Court Limits What Medical Bills Juries Can View
Insurance companies, and ultimately California consumers, avoided a windfall sought by the Consumer Attorneys of California to the tune of more than $3 billion dollars per year. On Aug. 18, 2011, the California Supreme Court settled a widely followed, long-simmering dispute concerning the appropriate damage awards for claimed medical specials in tort litigation. The near-unanimous decision (6-1) in Howell v. Hamilton Meats & Provisions, Inc. (52 Cal.4th 541) puts to rest the outrageous claims by plaintiffs that they are entitled to recover the total amount of medical bills, as opposed to the much lesser amount that is actually paid by health insurers on their behalf.
Pursuant to Howell, plaintiffs in California now seeking to recover medical expenses in personal injury, products liability or other matters are only entitled to recover what was actually paid for treatment by health insurers, not the full, inflated medical bills. It is, of course, hoped that this well-reasoned decision will have a positive ripple effect across the country so insurance companies and their clients can benefit nationwide.
Greed Is Not Good
Contrary to Gordon Gekko’s famous quote — “Greed, for lack of a better word, is good” — in the movie “Wall Street,” this was not the case for an aggressive plaintiffs’ bar. In California, like many states, the plaintiff’s bar had a good thing going. For more than 20 years, plaintiffs in tort litigation had an extremely favorable interpretation of the collateral source rule.
The collateral source rule is the evidentiary rule that prevents a jury from knowing a plaintiff’s damages have been paid by another source. The most common example is an injured plaintiff in a personal injury action who has his medical bills paid by his own health insurer. Admittedly, having the medical bills already paid by a health insurer and then recovering this expense again in litigation is a double recovery. The rationale behind the collateral source rule is that between a wrongdoer defendant and an innocent plaintiff who had the foresight and thrift to purchase insurance, any financial windfall should go to the plaintiff.
However, the plaintiff’s bar was not happy with just a windfall. It wanted a “super windfall.” This would, of course, be at the expense of insurance companies and consumers.
In any case involving medical expenses, plaintiffs previously had been able to show the jury the full amount of the medical bills. The jury was never told that what was actually paid for these bills was a lesser amount. For example, a plaintiff is injured using a product and had $100,000 in hospital and medical bills. But the plaintiff had health insurance and all that was paid for these bills was $20,000. For more than 20 years, plaintiffs in California could show juries the full $100,000 in medical bills, although all that was actually paid was $20,000. After trial, a post-trial motion pursuant to Hanif v. Housing Authority (1988) 200 Cal.App.3d 635, would be filed and the damages award would be reduced to what was paid, or $20,000.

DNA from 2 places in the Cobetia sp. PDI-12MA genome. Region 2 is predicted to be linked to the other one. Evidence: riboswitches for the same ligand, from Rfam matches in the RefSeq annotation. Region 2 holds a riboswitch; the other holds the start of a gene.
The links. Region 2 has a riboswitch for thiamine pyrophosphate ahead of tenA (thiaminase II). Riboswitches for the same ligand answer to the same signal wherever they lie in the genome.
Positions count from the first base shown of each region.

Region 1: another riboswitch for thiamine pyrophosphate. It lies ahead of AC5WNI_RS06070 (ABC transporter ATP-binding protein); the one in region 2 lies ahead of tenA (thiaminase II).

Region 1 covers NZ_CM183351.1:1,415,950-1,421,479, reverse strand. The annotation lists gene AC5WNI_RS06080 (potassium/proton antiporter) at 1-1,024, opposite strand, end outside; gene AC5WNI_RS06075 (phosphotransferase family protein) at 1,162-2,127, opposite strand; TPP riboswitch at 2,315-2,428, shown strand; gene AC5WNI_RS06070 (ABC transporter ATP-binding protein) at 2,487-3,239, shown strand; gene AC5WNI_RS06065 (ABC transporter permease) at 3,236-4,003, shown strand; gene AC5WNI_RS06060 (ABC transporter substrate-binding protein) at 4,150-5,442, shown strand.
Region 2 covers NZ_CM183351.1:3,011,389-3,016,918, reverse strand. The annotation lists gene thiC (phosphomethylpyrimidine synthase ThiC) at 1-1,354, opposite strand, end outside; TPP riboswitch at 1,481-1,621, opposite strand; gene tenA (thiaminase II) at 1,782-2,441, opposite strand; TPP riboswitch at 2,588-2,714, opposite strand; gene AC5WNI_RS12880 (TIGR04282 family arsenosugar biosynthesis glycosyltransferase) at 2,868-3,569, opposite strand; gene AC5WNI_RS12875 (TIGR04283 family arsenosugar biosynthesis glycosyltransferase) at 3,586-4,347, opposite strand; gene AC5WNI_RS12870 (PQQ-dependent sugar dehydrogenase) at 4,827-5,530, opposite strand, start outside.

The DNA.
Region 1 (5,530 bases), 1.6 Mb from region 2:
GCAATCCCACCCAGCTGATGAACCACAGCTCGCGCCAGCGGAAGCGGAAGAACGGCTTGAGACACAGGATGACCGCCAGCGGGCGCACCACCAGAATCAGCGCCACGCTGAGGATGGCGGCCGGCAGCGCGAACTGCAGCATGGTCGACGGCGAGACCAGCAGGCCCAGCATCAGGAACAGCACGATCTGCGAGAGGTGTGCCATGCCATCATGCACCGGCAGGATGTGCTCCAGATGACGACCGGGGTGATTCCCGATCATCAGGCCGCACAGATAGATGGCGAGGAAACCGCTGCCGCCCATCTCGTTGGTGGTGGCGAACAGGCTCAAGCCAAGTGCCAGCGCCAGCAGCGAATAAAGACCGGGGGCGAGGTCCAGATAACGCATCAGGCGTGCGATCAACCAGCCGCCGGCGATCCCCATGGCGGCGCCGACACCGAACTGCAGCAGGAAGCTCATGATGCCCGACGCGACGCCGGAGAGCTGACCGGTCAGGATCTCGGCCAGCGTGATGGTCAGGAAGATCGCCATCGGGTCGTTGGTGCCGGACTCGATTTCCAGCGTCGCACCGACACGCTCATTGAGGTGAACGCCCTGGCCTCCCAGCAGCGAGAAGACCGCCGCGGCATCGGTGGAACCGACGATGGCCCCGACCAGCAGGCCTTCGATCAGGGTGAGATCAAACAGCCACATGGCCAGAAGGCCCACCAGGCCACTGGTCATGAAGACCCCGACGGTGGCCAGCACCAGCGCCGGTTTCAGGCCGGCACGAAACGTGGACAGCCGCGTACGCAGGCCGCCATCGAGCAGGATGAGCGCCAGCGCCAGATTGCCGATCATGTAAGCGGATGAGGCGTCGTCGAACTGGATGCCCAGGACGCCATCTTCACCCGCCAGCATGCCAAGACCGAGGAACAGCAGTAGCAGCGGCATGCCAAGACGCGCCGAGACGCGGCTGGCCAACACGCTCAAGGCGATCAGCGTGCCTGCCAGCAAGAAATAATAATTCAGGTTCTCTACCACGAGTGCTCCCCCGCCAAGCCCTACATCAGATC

The good news for plaintiffs and their attorneys was that they could show the jury $100,000 in medical bills and argue for much higher pain and suffering awards based on the large medical bills. The jury never knew a much lesser amount was paid for the bills.
A Super Windfall
Putting big numbers before juries and arguing for large pain and suffering awards was not enough for plaintiff’s attorneys. The plaintiff’s bar got greedy. The plaintiff’s bar not only wanted to show the jury the full medical bills that were never paid or owed to anyone, they also wanted to recover the full amount of the medical bills.
The difference between what a hospital charges and what a hospital is actually paid by insurance is very significant. It’s not unusual for a hospital to accept $20,000 or less from a health insurer on a $100,000 bill. When this difference is multiplied by the number of lawsuits in California, it is more than $3 billion per year in litigated claims alone. The real number to insurance companies is much higher, as most claims are not even litigated.
One-third, or perhaps even 40 percent of billions of dollars, proved too tempting for plaintiffs’ attorneys to resist. So the Consumer Attorneys of California traveled up and down the state to find the right cases on appeal to expand the Collateral Source Rule and recover a super windfall. The first case they found was Howell.